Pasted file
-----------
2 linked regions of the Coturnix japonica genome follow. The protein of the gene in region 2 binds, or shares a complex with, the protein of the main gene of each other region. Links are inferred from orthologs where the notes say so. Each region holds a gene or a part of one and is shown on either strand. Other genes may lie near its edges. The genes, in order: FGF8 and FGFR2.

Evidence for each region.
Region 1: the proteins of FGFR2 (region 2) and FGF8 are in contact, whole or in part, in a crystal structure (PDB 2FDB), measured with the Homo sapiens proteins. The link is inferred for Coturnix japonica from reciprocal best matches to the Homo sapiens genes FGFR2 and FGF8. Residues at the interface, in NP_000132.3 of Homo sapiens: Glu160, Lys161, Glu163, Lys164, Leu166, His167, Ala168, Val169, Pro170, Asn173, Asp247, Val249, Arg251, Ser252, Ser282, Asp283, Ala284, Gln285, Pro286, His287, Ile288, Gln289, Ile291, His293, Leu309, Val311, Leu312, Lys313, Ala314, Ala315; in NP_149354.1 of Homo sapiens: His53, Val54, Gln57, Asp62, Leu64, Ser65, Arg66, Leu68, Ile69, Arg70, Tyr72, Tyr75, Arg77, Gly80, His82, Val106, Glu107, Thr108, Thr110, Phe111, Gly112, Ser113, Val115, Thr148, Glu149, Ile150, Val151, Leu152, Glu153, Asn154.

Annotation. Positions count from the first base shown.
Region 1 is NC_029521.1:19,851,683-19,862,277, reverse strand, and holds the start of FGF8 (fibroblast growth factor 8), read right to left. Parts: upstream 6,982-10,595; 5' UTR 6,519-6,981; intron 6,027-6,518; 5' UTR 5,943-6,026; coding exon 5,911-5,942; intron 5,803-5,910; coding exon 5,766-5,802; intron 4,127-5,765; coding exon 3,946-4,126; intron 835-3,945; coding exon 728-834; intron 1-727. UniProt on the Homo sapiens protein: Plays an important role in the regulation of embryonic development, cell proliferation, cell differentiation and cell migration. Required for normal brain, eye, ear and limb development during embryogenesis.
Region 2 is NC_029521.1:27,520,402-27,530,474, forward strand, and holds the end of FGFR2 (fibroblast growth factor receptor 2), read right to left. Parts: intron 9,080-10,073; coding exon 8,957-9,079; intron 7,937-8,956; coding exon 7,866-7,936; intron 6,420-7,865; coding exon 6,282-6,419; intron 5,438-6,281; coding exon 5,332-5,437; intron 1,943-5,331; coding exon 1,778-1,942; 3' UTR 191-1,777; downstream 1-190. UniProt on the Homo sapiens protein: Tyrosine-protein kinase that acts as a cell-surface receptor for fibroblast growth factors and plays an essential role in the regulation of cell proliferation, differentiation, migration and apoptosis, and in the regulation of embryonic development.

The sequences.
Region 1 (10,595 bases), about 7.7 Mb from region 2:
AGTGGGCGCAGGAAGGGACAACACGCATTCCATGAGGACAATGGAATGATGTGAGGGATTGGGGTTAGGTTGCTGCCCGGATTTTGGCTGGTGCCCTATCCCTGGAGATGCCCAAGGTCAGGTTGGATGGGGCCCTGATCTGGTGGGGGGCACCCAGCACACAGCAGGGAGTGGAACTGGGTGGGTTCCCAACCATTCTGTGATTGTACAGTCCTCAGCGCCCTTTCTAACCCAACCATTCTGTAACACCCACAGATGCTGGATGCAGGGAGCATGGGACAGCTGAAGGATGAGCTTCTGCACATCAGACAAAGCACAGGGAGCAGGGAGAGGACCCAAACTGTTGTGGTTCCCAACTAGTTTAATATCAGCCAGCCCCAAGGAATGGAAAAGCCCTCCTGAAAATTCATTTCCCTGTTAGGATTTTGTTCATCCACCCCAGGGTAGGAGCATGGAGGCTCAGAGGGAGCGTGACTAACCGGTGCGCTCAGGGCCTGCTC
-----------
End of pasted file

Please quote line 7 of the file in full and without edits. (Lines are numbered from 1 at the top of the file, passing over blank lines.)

The sequences.